La Collection Moderne

The National Gallery Oslo 2018
Nordic Museum Seattle 2018
Museum Kunst der Westküste Amrum, Föhr 2018
Fondation Hippocréne Paris 2016
The Museum of contemporary art Oslo 2014
Henie Onstad Art Centre 2012
National Museum for Art and Architecture Oslo 2012
Sommer&Kohl Berlin 2011
Opdahl Gallery Berlin 2010
ISH Paris 2010
MGM Gallery Oslo 2009

In the painting series, La Collection Moderne, Elgin uses museum labels as the cornerstone of an investigation into Modernism. Instead of being a discreet element within a museum’s presentation, here the labels are raised to the eye-level space that would normally be occupied by the paintings themselves. In historically correct typefaces, the information about the artist, the paintings and the museums are transformed into iconographic still lives on variable monochromatic surfaces.
The modest format references the sizes of the original labels and the paintings’ palette of white, pale pink and grey tones refers to the various paper surfaces of the original labels as well as the museum interiors within which they would have been displayed.

The works included in La Collection Moderne span the period from 1867 to 1937, starting with Gustave Courbet’s La Origine du Monde and ending with Pablo Picasso’s Guernica. The first painting may be said to represent the birth of Modernism, and the last work coincided with the Nazi exhibition Entartete Kunst in Munich in 1937.

Piet Mondrian’s Composition with Blue from 1926 is represented in three different versions in La Collection Moderne. The first version of the label is from the context of the painting’s inclusion in the Abstraktes Kabinett at the Provinzialmuseum, Hannover before the war. In 1937, the painting was confiscated and registered at the Schloss Niederschonhausen. The third version of the label for Mondrian’s painting is from the Philadelphia Museum of Art, where Composition with Blue hangs today. It is interesting to note the different typefaces of these three labels: the Bauhaus- inspired font of the 1926 version gives way to one of the Nazi regime’s preferred fonts, Antiqua, in the 1937 label.

Elgin’s text works do not refer primarily to the modernist paintings’ specific provenance or themes. The physical absence of the pictures is evoked as a trace of painterly pleasure as the thickly painted typefaces are rendered in a relief-like, physical layer of paint. Both the original paintings and the text works that refer back to them are executed in oil on canvas. In its most fundamental state, painting, as a practice and as a cultural phenomenon, builds on the principle of leaving a trail of paint on canvas, referencing existing formulations.

Art’s “eternal recurrence”, the historical principle from which Modernism aspired to break away, is central to La Collection Moderne. The iconic paintings of the Modernist movement are echoed not through images, but through text. The text works serve not as iconography, but as examples of precise curatorial registration, neutral descriptions that leave the beholder alone to recall the Modernist works.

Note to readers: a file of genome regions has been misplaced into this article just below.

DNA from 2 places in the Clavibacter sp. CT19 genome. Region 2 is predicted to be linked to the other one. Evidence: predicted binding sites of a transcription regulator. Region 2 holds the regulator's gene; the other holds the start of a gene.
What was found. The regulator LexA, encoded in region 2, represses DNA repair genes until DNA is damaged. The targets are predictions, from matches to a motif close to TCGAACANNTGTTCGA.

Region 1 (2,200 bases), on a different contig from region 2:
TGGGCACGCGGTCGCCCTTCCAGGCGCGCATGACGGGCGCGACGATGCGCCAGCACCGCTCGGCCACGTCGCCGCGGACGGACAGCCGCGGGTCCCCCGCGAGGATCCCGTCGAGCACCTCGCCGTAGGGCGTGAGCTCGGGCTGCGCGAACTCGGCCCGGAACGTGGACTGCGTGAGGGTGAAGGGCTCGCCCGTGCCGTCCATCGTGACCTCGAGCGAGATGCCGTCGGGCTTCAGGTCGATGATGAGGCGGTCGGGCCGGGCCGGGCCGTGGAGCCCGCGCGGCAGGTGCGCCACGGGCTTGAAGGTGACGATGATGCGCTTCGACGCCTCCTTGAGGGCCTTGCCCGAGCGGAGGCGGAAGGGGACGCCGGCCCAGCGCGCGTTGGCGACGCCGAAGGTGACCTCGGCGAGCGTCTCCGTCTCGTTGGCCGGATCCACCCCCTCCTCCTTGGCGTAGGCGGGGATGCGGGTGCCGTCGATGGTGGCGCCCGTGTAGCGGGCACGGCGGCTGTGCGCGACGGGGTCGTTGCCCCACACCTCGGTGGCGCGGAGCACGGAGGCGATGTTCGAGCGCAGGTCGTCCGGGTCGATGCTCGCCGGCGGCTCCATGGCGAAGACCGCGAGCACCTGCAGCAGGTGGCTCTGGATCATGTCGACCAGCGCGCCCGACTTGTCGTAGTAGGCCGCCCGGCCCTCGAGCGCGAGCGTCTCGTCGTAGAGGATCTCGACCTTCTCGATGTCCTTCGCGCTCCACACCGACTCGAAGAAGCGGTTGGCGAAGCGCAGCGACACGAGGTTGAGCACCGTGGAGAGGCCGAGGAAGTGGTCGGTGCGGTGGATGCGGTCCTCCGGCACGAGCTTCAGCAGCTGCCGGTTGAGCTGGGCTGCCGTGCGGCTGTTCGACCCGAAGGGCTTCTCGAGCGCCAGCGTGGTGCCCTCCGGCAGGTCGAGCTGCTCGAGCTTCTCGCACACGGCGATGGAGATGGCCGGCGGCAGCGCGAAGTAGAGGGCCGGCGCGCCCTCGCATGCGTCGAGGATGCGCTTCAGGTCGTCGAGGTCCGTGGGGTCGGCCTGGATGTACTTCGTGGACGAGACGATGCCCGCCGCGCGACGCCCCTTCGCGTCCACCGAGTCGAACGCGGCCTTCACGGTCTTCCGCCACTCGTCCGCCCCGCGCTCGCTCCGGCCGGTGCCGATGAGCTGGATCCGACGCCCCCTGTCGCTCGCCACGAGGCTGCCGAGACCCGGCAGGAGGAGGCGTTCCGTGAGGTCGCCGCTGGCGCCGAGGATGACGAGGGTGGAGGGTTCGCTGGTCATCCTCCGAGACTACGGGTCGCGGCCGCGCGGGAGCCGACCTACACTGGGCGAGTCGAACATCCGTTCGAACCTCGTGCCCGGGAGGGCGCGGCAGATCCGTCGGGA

In keeping with classic history painting, La Collection Moderne references three specific timeframes. The first is the moment of the historical act, in this case, the actual creation of the Modernist paintings. The second time frame is the moment when the historical painting, the text works, is created. Lastly, one has the moment of double projection experienced by the viewer of the text pictures. Instead of identifying a specific, fixed moment in time, the paintings’ status as physical objects and projections is questioned through the interplay of the paintings’ provenance, and the ambiguity of their material absence and presence.

28x31 cm
LCM-Courbet, Oil on Canvas: 28x31 cm

36x55 cm. Coll.National Museum Oslo
LCM-Manet, Oil on Canvas: 36x55 cm. Coll.National Museum Oslo

27x40 cm
LCM-Munch, Oil on Canvas: 27x40 cm

25x30 cm
LCM-Strindberg, Oil on Canvas: 25x30 cm

28x40 cm
LCM-Malevich, Oil on Canvas: 28x40 cm

28x33 cm
LCM-Krohg, Oil on Canvas: 28x33 cm

31x47 cm
LCM-Klee, Oil on Canvas: 31x47 cm

29x34 cm
LCM-Gris, Oil on Canvas: 29x34 cm

27x40 cm
LCM-Matisse, Oil on Canvas: 27x40 cm

41x57 cm. Coll.National Museum Oslo
LCM-Léger, Oil on Canvas: 41x57 cm. Coll.National Museum Oslo

25x32 cm. Coll.National Museum Oslo
LCM-Wankel, Oil on Canvas: 25x32 cm. Coll.National Museum Oslo

27x35 cm
LCM-Magritte, Oil on Canvas: 27x35 cm

30x46 cm
LCM-Ernst, Oil on Canvas: 30x46 cm

32x51 cm
LCM-Picasso, Oil on Canvas: 32x51 cm

40x45 cm
LCM-Kandinsky, (Hannover): 40x45 cm

28x40 cm
LCM-Kandinsky (Niederschoenhausen): 28x40 cm

26x32 cm
LCM-Kandinsky (Fondation Beyeler): 26x32 cm

Schrifterlass 1941 (A. Bormann) 

Galleri MGM, Oslo 2010
La Collection Moderne : Galleri MGM, Oslo 2010

Galleri MGM, Oslo 2010
La Collection Moderne: Galleri MGM, Oslo 2010

Oil on canvas, 180x250cm x II, 2011
Barnett Newman Onement One 1948: Oil on canvas, 180x250cm x II, 2011